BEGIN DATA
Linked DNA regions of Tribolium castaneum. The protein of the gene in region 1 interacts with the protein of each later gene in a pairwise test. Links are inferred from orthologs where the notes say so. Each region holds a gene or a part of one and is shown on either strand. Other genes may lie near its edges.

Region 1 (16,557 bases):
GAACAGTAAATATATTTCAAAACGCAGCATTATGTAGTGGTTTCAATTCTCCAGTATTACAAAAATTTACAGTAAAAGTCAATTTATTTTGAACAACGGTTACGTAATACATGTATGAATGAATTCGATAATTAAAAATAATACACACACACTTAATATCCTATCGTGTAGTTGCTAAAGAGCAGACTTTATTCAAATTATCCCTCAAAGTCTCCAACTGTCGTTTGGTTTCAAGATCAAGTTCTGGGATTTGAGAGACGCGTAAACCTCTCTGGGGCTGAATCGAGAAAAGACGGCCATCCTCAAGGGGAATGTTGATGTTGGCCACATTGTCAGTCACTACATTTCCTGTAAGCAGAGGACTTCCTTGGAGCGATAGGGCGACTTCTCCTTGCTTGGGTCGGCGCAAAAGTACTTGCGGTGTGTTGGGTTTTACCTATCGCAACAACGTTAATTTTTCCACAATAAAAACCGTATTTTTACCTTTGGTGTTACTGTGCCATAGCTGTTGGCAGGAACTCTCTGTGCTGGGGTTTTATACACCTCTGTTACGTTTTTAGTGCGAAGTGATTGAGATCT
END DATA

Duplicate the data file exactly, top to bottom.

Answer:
Linked DNA regions of Tribolium castaneum. The protein of the gene in region 1 interacts with the protein of each later gene in a pairwise test. Links are inferred from orthologs where the notes say so. Each region holds a gene or a part of one and is shown on either strand. Other genes may lie near its edges.

Region 1 (16,557 bases):
GAACAGTAAATATATTTCAAAACGCAGCATTATGTAGTGGTTTCAATTCTCCAGTATTACAAAAATTTACAGTAAAAGTCAATTTATTTTGAACAACGGTTACGTAATACATGTATGAATGAATTCGATAATTAAAAATAATACACACACACTTAATATCCTATCGTGTAGTTGCTAAAGAGCAGACTTTATTCAAATTATCCCTCAAAGTCTCCAACTGTCGTTTGGTTTCAAGATCAAGTTCTGGGATTTGAGAGACGCGTAAACCTCTCTGGGGCTGAATCGAGAAAAGACGGCCATCCTCAAGGGGAATGTTGATGTTGGCCACATTGTCAGTCACTACATTTCCTGTAAGCAGAGGACTTCCTTGGAGCGATAGGGCGACTTCTCCTTGCTTGGGTCGGCGCAAAAGTACTTGCGGTGTGTTGGGTTTTACCTATCGCAACAACGTTAATTTTTCCACAATAAAAACCGTATTTTTACCTTTGGTGTTACTGTGCCATAGCTGTTGGCAGGAACTCTCTGTGCTGGGGTTTTATACACCTCTGTTACGTTTTTAGTGCGAAGTGATTGAGATCT